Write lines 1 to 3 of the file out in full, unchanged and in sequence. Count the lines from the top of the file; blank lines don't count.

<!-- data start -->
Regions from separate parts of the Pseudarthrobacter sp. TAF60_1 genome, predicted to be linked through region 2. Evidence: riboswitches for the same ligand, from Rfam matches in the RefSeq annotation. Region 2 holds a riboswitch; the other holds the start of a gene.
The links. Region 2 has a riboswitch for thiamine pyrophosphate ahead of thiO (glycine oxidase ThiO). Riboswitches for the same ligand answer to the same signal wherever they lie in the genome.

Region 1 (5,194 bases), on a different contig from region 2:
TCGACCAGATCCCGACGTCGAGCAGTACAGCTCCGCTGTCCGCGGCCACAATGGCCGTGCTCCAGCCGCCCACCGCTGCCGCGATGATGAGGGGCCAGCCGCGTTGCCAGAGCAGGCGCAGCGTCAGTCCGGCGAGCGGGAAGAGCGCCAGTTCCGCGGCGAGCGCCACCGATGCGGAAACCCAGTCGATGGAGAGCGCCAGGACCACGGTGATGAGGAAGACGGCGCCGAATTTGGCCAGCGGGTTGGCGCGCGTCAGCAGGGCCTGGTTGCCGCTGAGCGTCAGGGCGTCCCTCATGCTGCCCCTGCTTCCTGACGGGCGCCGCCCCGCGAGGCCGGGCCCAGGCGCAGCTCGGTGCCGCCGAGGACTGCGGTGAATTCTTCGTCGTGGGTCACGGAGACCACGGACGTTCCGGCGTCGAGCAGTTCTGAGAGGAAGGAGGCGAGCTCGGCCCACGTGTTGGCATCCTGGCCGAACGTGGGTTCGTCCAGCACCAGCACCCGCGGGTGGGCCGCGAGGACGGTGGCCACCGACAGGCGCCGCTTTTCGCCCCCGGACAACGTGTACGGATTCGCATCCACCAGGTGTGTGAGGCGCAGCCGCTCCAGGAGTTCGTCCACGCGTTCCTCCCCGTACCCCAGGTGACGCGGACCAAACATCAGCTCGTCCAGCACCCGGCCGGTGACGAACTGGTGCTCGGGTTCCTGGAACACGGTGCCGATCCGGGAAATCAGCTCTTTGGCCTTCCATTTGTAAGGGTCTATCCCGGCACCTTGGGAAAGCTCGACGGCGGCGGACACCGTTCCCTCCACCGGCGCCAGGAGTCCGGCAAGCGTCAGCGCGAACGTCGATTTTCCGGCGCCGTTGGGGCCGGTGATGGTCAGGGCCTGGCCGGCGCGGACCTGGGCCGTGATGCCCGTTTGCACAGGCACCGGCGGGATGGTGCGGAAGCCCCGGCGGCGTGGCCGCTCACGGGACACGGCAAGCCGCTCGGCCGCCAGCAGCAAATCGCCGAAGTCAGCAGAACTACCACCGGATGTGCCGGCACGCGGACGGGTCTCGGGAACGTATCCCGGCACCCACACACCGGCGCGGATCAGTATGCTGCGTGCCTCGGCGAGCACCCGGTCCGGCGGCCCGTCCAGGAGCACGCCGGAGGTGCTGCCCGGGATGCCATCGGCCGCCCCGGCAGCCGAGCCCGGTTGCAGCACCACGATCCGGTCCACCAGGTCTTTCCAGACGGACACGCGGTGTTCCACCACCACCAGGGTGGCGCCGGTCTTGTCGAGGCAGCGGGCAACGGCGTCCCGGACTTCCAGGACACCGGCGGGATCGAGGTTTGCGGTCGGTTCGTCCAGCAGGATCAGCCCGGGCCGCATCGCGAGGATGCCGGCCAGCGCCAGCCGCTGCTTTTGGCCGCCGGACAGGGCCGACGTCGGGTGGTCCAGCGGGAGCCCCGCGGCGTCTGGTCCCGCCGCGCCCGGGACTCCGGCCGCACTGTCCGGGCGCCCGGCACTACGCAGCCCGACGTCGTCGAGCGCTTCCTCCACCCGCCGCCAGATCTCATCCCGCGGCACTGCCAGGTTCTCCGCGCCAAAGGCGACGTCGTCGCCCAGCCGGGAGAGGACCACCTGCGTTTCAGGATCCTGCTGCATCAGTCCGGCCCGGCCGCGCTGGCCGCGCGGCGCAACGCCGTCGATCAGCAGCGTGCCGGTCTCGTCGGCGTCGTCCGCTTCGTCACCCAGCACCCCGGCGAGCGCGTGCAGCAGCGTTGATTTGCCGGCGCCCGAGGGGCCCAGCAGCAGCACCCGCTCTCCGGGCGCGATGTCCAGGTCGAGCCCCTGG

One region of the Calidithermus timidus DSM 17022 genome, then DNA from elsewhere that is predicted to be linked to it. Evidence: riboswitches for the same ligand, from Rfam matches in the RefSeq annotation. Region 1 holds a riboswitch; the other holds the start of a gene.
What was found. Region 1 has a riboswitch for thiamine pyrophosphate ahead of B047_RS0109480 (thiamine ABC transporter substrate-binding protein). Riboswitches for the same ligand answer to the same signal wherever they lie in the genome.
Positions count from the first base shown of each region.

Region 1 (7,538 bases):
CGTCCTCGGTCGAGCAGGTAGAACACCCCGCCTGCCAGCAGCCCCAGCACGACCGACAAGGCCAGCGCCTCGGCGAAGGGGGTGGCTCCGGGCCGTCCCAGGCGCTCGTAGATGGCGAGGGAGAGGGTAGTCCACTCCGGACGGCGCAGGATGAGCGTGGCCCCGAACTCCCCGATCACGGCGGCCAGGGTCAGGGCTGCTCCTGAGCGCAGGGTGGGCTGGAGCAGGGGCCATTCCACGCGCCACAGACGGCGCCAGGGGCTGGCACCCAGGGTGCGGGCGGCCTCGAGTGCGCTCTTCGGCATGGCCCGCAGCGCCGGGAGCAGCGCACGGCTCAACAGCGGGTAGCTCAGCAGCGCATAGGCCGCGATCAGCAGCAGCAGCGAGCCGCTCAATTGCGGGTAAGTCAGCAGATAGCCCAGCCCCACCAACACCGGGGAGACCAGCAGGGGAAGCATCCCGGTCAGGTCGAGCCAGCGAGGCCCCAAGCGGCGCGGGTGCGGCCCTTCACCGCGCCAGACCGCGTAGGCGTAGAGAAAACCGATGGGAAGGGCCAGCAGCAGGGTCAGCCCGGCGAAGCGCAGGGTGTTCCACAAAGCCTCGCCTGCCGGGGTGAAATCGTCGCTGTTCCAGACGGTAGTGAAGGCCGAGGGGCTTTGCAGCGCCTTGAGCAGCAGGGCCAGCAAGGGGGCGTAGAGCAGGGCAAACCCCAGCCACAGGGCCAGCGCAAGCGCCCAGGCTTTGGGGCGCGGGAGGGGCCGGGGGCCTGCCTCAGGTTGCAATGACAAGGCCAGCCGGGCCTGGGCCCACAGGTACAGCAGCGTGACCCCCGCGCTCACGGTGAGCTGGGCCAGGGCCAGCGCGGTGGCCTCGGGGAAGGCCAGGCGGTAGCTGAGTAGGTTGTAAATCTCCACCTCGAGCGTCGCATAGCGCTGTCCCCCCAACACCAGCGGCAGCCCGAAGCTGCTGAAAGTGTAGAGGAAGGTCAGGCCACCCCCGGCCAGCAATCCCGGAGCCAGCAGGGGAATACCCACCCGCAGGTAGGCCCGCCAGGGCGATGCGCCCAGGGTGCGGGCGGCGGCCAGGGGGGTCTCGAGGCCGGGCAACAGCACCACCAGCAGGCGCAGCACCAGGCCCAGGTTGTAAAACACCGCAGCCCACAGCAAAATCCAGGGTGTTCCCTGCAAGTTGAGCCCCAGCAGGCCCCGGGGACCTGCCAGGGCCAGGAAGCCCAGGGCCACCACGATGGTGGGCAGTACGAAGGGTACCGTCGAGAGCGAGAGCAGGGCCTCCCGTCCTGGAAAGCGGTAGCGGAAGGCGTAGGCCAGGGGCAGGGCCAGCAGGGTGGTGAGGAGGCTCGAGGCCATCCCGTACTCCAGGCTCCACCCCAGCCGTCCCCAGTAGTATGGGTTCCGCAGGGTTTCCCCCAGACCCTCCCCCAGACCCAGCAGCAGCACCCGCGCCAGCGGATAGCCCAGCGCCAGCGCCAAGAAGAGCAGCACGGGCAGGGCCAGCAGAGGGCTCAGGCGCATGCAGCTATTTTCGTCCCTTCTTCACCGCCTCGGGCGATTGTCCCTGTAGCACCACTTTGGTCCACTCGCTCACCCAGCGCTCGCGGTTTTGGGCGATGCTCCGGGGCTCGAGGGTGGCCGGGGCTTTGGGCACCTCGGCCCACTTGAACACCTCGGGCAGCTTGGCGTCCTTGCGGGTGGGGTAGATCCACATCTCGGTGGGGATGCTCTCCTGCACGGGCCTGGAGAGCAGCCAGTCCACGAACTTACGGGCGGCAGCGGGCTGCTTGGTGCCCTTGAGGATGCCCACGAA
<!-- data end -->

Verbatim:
Regions from separate parts of the Pseudarthrobacter sp. TAF60_1 genome, predicted to be linked through region 2. Evidence: riboswitches for the same ligand, from Rfam matches in the RefSeq annotation. Region 2 holds a riboswitch; the other holds the start of a gene.
The links. Region 2 has a riboswitch for thiamine pyrophosphate ahead of thiO (glycine oxidase ThiO). Riboswitches for the same ligand answer to the same signal wherever they lie in the genome.

Region 1 (5,194 bases), on a different contig from region 2: